Last week I came down the steep stairs from my little attic aerie, sat in a chair in the living room and cried while I asked my partner if he thought I would ever have a less effortful experience of life.
It’s not that anything was really wrong. What I was feeling was an old, familiar feeling of trying to manage my life and myself as efficiently as possible and feeling worn out and unsuccessful.
Trying. Manage. Efficiently. What am I, a machine?
I was tired that evening, and worried about diminished workflow and subsequent diminished paycheck. I wasn’t seeing a way out of my work/income situation, which is a place I’ve been in for several years.
One of the things I did last week during a work shift devoid of work was to join She Writes, an online community for, obviously, women writers. I’d been procrastinating about doing so for a long time.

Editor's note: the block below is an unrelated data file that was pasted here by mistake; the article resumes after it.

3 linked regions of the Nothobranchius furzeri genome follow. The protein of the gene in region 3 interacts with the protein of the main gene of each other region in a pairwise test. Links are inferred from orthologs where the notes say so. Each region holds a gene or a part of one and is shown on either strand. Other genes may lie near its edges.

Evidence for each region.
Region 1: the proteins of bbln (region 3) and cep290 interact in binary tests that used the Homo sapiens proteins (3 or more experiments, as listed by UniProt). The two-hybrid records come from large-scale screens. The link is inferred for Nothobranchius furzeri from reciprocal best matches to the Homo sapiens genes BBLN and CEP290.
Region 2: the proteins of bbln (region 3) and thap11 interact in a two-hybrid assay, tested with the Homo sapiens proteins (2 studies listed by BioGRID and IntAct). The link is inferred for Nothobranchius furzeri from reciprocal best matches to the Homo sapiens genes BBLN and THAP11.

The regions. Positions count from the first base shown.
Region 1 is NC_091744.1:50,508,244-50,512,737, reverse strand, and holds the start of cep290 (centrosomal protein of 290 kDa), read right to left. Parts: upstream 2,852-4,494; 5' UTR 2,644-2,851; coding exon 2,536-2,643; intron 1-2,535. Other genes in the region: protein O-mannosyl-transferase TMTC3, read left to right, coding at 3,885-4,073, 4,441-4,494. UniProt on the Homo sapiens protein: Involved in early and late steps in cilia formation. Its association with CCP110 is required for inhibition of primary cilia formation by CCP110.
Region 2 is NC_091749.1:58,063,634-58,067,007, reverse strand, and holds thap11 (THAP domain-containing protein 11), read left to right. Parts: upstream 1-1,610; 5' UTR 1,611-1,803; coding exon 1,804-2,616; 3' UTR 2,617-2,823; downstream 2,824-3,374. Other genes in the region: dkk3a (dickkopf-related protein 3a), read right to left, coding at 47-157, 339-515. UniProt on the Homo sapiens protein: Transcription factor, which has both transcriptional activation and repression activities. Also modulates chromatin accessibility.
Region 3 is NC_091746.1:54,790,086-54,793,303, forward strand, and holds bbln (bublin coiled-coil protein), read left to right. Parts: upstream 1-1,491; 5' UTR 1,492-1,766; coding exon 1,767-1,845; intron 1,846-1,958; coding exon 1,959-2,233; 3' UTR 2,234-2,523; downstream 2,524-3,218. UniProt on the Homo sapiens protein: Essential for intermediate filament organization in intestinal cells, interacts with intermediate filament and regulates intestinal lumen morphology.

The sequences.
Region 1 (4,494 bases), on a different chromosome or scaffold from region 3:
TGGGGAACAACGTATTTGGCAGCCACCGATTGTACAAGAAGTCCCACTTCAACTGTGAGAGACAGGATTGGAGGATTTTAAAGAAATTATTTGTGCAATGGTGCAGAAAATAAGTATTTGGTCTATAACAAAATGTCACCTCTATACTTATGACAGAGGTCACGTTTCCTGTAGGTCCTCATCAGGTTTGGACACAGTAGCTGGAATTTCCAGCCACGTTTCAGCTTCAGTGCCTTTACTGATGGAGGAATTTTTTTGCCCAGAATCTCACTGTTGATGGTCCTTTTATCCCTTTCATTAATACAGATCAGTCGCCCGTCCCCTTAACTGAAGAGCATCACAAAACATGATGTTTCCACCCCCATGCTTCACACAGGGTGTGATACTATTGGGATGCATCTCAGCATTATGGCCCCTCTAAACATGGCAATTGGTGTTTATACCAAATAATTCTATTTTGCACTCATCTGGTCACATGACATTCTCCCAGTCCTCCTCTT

For years, I’ve been trying to find a writing community, both locally and online. I’ve joined a professional local organization, but their programs are rarely offered up here in Central Maine, as Portland is their headquarters. I’ve tried, unsuccessfully, to find beta readers for my first book. I put up an invitation to start a writer’s group at the local library and didn’t get a single call. I tried a give and take partnership with another writer so we could read one another’s work and provide feedback, but my partner had other priorities and needed to drop out.
And, of course, I need to work for that paycheck, so my time and energy are largely gobbled up by my financial needs rather than the joyful work of my life. This produces a chronic background tension that grinds away at my soul.
Anyway, I decided the time had come and I was ready to join She Writes and see what possibilities might open up through that community. I had to apply to join.
I knew they wouldn’t take me.
They accepted me (probably some kind of mistake) and the day after I sat in the chair and cried, I had another shift with no work and began exploring She Writes. I came across a blog post titled “The Only Reason to do Anything is Love,” by Bella Mahaya Carter, and had an epiphany.